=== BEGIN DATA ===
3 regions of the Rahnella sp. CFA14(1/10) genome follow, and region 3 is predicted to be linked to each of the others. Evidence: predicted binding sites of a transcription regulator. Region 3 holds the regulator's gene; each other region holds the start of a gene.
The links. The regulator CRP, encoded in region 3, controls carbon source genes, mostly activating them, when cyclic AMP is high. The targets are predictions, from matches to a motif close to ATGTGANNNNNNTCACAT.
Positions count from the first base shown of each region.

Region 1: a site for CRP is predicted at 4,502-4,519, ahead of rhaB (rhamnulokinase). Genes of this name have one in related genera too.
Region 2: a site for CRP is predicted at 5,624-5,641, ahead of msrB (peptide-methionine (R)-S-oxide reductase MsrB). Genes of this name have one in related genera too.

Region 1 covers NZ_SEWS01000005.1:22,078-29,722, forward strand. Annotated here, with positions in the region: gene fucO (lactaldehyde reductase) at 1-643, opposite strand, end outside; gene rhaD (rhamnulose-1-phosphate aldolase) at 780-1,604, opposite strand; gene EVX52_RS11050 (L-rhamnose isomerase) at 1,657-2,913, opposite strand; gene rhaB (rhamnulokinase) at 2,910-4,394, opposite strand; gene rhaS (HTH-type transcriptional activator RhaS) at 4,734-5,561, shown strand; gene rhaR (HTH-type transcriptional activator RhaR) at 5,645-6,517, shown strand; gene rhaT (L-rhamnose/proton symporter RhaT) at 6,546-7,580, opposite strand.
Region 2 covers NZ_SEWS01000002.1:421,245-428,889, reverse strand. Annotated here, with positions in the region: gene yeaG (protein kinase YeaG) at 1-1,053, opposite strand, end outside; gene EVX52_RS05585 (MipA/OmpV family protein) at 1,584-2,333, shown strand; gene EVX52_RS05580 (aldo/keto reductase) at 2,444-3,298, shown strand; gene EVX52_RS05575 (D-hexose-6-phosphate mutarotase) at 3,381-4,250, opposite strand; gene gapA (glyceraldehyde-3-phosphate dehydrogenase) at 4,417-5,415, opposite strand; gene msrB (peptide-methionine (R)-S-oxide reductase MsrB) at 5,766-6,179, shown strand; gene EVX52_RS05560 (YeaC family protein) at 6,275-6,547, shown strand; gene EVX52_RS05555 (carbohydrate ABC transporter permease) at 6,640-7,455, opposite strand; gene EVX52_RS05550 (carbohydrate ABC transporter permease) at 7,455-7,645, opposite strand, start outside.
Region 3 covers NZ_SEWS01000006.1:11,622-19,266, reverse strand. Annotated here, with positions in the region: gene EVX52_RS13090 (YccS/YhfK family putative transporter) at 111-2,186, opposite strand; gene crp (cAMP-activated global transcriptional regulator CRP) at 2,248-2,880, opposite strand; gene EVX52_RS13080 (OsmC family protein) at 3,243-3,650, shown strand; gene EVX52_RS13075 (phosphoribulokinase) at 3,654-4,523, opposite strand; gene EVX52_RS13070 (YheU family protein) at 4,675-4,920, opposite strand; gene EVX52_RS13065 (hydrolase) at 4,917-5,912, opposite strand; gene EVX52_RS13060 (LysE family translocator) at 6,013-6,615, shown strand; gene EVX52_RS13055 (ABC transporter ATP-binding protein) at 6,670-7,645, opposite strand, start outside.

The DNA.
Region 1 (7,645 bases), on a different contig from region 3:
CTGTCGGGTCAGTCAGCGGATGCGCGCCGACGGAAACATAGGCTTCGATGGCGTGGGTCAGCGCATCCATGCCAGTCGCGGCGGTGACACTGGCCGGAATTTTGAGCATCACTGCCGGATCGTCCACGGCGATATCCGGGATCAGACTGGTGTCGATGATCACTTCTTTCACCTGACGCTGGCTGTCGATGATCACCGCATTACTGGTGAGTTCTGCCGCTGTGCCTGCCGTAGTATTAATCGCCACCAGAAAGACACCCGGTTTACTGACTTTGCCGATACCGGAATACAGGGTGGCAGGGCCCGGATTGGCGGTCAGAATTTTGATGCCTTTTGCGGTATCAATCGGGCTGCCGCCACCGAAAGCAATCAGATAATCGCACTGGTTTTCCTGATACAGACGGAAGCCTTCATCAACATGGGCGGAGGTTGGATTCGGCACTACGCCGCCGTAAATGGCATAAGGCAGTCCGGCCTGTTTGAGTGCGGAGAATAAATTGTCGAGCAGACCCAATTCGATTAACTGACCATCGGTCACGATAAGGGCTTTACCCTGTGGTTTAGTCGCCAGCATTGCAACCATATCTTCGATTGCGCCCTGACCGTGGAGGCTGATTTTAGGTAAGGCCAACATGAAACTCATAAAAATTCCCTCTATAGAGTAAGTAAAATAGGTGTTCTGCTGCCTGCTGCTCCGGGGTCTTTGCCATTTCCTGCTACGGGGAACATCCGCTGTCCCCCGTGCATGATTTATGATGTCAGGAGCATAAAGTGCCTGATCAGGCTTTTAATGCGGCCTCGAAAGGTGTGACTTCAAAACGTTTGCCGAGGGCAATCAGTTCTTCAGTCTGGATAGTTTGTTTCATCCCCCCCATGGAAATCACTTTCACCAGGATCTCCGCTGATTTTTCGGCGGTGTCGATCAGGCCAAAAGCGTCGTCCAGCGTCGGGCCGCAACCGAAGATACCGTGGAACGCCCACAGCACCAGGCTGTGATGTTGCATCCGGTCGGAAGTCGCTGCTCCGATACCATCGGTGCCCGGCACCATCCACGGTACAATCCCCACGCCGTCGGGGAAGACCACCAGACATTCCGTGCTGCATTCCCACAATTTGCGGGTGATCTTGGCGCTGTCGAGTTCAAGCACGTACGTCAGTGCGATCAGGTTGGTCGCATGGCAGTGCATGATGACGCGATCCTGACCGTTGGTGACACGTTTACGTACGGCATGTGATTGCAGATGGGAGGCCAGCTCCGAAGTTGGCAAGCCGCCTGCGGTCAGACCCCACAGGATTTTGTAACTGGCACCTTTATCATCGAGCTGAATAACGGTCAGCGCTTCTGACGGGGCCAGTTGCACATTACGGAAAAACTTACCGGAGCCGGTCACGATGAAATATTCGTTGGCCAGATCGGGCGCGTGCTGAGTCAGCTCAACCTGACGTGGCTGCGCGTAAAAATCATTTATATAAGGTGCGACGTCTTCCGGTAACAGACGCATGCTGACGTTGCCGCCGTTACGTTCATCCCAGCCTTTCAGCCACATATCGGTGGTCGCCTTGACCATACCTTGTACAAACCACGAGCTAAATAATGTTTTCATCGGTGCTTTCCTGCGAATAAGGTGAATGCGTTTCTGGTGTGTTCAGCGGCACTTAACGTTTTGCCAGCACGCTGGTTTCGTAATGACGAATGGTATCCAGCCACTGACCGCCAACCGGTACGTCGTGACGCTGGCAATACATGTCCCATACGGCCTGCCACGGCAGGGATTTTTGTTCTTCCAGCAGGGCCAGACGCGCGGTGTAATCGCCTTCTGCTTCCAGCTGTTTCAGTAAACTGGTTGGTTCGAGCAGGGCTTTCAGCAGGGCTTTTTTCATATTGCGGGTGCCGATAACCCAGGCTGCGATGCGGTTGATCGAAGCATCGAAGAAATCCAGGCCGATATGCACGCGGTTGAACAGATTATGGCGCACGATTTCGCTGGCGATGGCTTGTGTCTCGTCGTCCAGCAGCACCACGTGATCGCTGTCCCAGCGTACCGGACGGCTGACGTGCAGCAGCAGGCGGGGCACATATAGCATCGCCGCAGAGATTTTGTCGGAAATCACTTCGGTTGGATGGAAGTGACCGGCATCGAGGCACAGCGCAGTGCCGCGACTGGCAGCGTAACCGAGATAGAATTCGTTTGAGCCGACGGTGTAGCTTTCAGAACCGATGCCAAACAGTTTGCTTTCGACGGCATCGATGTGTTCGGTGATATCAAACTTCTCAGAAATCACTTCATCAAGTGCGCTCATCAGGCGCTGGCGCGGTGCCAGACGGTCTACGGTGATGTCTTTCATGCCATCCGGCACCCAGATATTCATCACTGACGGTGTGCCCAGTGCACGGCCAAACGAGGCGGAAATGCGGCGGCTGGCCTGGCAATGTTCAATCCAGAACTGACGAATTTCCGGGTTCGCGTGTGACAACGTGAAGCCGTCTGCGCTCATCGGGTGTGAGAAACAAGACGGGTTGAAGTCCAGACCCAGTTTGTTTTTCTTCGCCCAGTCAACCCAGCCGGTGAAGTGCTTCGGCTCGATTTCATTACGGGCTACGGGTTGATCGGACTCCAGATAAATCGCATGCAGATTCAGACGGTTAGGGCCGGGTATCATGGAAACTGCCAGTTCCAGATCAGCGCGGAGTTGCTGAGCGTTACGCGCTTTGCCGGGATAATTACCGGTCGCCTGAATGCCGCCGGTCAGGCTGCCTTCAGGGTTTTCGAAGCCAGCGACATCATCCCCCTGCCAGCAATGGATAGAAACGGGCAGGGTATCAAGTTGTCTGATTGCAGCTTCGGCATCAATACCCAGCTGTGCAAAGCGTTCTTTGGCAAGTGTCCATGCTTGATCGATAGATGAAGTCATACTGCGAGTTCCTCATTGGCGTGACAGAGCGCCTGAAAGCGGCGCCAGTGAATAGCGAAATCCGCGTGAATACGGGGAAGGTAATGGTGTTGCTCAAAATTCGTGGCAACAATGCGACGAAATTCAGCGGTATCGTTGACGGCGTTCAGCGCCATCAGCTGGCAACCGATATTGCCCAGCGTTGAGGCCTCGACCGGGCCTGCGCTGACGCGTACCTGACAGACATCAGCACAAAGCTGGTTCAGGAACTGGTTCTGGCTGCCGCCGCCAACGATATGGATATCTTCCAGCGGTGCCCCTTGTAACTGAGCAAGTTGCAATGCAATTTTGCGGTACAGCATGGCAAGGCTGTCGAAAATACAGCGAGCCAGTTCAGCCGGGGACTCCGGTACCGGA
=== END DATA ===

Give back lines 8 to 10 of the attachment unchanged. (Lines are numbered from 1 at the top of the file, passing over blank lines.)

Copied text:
Region 3 covers NZ_SEWS01000006.1:11,622-19,266, reverse strand. Annotated here, with positions in the region: gene EVX52_RS13090 (YccS/YhfK family putative transporter) at 111-2,186, opposite strand; gene crp (cAMP-activated global transcriptional regulator CRP) at 2,248-2,880, opposite strand; gene EVX52_RS13080 (OsmC family protein) at 3,243-3,650, shown strand; gene EVX52_RS13075 (phosphoribulokinase) at 3,654-4,523, opposite strand; gene EVX52_RS13070 (YheU family protein) at 4,675-4,920, opposite strand; gene EVX52_RS13065 (hydrolase) at 4,917-5,912, opposite strand; gene EVX52_RS13060 (LysE family translocator) at 6,013-6,615, shown strand; gene EVX52_RS13055 (ABC transporter ATP-binding protein) at 6,670-7,645, opposite strand, start outside.

The DNA.
Region 1 (7,645 bases), on a different contig from region 3: